Well done to all those concerned!
I loved Big Brother when it started, so I couldn't wait to see the first episode of Channel 4's new reality show Seven Days before going on holiday.
I was very impressed (technically superb, fantastic concept) but, I'm sorry to say, not that interested or intrigued.
C4 call it "a docu-soap ... a new kind of documentary series in which viewers can follow the lives of a variety of compelling characters as they actually happen."
Maybe I just wasn't interested enough in the characters (compelling??), who seemed too interested in themselves to be interesting to anyone else (eg models Laura and Samantha, as opposed to Javan and Moktar). I had the nagging feeling that it was closer to Richard Curtis' vision of Notting Hill than the real Notting Hill. Couldn't it have been set in Dalston or Camberwell? And how 'real' is it meant to be, anyway?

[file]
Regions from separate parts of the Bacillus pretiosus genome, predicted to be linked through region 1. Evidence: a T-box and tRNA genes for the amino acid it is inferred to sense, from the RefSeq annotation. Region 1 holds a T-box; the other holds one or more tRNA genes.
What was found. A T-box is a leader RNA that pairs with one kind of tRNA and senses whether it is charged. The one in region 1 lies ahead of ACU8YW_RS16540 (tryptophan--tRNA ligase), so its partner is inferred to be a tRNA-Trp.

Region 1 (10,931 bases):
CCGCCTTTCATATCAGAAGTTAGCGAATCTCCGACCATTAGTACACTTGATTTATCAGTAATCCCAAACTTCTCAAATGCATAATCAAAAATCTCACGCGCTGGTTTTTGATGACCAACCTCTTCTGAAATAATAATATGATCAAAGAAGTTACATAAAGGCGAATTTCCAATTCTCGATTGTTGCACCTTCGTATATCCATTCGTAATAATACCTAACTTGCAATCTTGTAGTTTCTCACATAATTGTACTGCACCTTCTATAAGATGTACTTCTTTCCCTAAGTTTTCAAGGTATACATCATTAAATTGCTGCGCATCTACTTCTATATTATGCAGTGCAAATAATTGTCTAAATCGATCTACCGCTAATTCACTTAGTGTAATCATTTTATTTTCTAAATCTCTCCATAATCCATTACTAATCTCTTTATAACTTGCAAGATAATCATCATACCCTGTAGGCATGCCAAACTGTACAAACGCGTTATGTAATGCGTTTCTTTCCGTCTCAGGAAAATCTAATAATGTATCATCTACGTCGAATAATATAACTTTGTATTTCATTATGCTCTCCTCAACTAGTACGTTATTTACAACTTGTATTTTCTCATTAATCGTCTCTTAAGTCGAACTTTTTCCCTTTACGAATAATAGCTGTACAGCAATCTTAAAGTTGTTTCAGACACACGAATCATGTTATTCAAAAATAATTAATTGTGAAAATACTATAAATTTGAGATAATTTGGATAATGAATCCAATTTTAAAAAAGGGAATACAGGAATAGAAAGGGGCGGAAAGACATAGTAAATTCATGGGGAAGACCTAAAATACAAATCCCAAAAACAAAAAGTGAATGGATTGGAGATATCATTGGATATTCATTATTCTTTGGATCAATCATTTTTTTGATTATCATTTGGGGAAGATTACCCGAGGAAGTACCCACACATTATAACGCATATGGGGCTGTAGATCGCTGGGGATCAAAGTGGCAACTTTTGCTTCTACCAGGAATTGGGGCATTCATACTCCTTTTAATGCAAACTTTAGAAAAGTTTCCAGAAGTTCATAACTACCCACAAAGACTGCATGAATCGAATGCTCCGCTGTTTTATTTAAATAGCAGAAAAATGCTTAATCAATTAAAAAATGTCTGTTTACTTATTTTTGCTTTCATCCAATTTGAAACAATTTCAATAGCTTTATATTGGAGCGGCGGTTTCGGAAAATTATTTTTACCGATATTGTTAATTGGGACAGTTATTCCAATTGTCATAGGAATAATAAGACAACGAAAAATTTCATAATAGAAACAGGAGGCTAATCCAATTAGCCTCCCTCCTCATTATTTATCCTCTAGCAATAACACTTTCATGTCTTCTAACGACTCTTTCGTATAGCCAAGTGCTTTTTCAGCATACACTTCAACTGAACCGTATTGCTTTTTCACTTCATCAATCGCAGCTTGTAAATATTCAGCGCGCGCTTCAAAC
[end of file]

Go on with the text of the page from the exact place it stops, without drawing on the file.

I read some media comments as I contemplated catching up on 4oD. It seems I'm not the only one with misgivings. Viewing figures have apparently dropped from around 1.2 million for the first programme, to 646,200 in week 3, according to the Independent.
One viewer commented "the only guy who gets any credit in my eyes is Moktar and I wish him well in his legal studies. Channel 4 stop wasting our money! Times are tough and we can do without this".
C4 does have some public service broadcasting commitments but is commercially funded. Its Director of Sales described it recently as being about "irreverence, the new and fun; self deprecating and challenging the status quo. Inspiring change and being maverick". None of which seem to me to apply to Seven Days from a content point of view (as opposed to the concept/format), although it's early days.